Monday, April 12, 2010

There is no sisterhood and I don`t care

posted Fri, 29 Sep 2006

I got the schedule for one of my face-to-face interviews. Two men, two women.


Some of them think there’s room for only one queen. They don’t know that I don’t care if I even become a knight.

I don’t do well interviewing with women.

OK. I know I’m basing this statement on the one interview where the interviewer hated my guts and I hated hers pretty much the second we met each other, but I have other evidence.

Let me expand that statement: I don’t do well with women in positions of power. Or, better stated, they don’t do well with me. Is that better? It’s as if they think there is room for only one woman at the top and honey, they’re it and don’t even think of trying to look over their shoulder to peek out the window because that’s their view and they’re not sharing.

I don’t even want the stupid corner office anyhow! Don’t they know how lazy I really am?

But I promised you evidence.

Ever since I started working in corporate America, I have worked with mostly men in male-dominated industries. Sure, there have always been other women around, but the majority of them have been in support positions. I always get along great with the secretaries, receptionists and customer service reps. We talk about women things and goof off and have a good time.

But if there’s a woman director or VP, she won’t give me the time of day. Not that I’m asking for the time of day, understand me – I got over my “let’s all sing ‘Kum-Bay-Yah’ because we’re all women” days a long, long time ago. I would like merely to have my being another woman not work against me.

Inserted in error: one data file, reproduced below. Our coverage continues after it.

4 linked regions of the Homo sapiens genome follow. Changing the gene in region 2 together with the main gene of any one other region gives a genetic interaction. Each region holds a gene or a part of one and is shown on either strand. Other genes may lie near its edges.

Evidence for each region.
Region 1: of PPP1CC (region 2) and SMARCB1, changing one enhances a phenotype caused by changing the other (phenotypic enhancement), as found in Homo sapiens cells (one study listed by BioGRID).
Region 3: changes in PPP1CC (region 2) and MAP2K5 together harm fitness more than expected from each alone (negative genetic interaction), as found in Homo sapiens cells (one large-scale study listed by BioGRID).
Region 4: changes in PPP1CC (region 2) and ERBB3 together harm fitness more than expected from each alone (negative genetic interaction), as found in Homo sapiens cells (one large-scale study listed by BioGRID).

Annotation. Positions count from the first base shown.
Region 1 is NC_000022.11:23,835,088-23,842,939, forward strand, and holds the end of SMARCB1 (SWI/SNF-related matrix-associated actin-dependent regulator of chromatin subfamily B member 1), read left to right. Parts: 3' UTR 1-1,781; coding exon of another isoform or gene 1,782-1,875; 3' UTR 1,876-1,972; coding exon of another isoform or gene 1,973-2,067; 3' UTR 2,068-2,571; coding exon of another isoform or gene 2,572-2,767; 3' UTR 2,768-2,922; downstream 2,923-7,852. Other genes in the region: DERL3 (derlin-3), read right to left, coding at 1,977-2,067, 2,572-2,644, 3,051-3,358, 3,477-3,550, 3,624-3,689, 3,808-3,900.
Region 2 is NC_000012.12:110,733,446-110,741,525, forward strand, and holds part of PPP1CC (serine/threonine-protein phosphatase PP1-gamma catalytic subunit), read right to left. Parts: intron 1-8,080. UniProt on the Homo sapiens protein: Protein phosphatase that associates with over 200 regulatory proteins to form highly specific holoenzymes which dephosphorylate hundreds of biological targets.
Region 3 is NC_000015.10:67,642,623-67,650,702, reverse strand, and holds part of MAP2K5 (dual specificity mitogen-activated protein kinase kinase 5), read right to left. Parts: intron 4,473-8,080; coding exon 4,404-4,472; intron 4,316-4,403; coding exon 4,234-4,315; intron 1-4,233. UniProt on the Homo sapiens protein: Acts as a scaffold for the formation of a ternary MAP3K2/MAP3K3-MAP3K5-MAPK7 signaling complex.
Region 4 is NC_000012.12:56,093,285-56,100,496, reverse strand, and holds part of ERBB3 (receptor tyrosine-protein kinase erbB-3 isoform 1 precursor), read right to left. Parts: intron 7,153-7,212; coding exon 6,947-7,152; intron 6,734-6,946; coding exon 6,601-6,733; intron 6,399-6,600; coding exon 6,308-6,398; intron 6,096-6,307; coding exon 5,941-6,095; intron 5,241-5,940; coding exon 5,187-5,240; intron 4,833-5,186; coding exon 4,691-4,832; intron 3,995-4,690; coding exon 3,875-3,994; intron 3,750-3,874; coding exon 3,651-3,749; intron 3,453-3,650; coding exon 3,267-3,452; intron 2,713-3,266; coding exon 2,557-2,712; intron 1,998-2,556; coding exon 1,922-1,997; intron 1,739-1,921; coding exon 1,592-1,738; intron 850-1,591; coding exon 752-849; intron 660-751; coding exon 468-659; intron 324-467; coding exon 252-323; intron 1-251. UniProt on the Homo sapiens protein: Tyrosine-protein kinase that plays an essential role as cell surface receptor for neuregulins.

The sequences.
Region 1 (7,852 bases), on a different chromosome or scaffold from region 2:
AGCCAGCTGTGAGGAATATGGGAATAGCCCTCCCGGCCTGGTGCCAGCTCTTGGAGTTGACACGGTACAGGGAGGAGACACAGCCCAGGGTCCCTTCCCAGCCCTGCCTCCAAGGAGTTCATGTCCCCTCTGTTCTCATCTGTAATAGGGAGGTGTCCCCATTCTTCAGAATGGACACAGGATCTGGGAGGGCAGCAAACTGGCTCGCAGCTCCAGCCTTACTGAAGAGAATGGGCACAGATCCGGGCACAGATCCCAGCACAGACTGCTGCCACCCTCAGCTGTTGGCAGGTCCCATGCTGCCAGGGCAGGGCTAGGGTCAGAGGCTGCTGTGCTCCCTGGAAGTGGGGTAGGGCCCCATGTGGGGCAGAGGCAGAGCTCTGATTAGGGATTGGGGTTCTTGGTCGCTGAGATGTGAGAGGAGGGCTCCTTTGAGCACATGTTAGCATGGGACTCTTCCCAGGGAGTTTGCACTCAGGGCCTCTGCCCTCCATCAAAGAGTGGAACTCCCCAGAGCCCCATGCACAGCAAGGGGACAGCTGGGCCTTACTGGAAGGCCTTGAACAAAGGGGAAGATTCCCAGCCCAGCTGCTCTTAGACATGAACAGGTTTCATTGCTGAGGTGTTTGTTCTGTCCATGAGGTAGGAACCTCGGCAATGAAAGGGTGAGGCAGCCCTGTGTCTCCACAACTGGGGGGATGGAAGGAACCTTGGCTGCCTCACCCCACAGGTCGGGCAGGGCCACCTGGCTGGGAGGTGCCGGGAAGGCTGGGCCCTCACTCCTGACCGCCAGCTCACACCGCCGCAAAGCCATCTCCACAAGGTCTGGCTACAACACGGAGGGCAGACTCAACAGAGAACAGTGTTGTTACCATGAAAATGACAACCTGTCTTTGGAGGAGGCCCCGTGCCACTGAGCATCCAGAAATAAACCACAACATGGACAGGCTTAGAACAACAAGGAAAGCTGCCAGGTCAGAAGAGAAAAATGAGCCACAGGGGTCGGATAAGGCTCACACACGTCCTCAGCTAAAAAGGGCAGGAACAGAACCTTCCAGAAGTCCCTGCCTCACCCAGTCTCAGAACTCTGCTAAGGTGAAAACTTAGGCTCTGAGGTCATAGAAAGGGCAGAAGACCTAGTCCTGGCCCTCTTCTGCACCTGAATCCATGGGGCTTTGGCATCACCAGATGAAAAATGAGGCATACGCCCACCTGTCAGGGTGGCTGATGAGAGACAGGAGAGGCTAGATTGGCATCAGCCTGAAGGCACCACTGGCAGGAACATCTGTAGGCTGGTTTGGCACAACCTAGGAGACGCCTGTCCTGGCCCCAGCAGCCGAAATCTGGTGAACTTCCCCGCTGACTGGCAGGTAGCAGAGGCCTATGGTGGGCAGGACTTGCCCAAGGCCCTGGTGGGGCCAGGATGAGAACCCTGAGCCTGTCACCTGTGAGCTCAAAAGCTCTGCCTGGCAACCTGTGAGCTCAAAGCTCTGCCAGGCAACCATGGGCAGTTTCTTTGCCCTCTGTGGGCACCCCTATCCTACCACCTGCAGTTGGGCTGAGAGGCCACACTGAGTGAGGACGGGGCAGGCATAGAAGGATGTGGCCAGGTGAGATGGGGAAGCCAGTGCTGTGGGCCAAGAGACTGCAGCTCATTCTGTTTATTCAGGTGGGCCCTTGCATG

That’s all. Treat me like one of the guys. That’s fine. But do not stab me in the back just because I am the other woman and hence a perceived threat for the “woman’s” spot in the organization.

This is not my imagination. In my first job out of college, the one woman director wouldn’t even say “hello” to me in the hallway. In the spirit of fairness, there was another woman director who later became my boss who was great, so maybe director number one was just a witch.

In my last job, the VP was a woman. She committed many crimes, including sitting with her legs sprawled open, wearing ugly shoes and clothes, and letting her bra straps slip out from her sleeveless sweaters (she didn’t follow the dress code she had implemented when she was in charge of HR!), but I’ll stick to the ones relevant to moi.

In meetings, she would let all the guys give their presentations, but when it was my turn, she would cut me off. “Yeah, yeah, we got that,” she’d say. “We’re running late.” And I had to stop. I never got to finish my very important presentation. Other people noticed. It got to where I tied to pack as much as possible into my first slide because I knew I’d never get to the second. I finally gave up. I couldn’t fight her. She would win, no matter what.

But I always wore my shortest skirts to the meetings because she had awful legs. Ha.

I’d rather interview with men.

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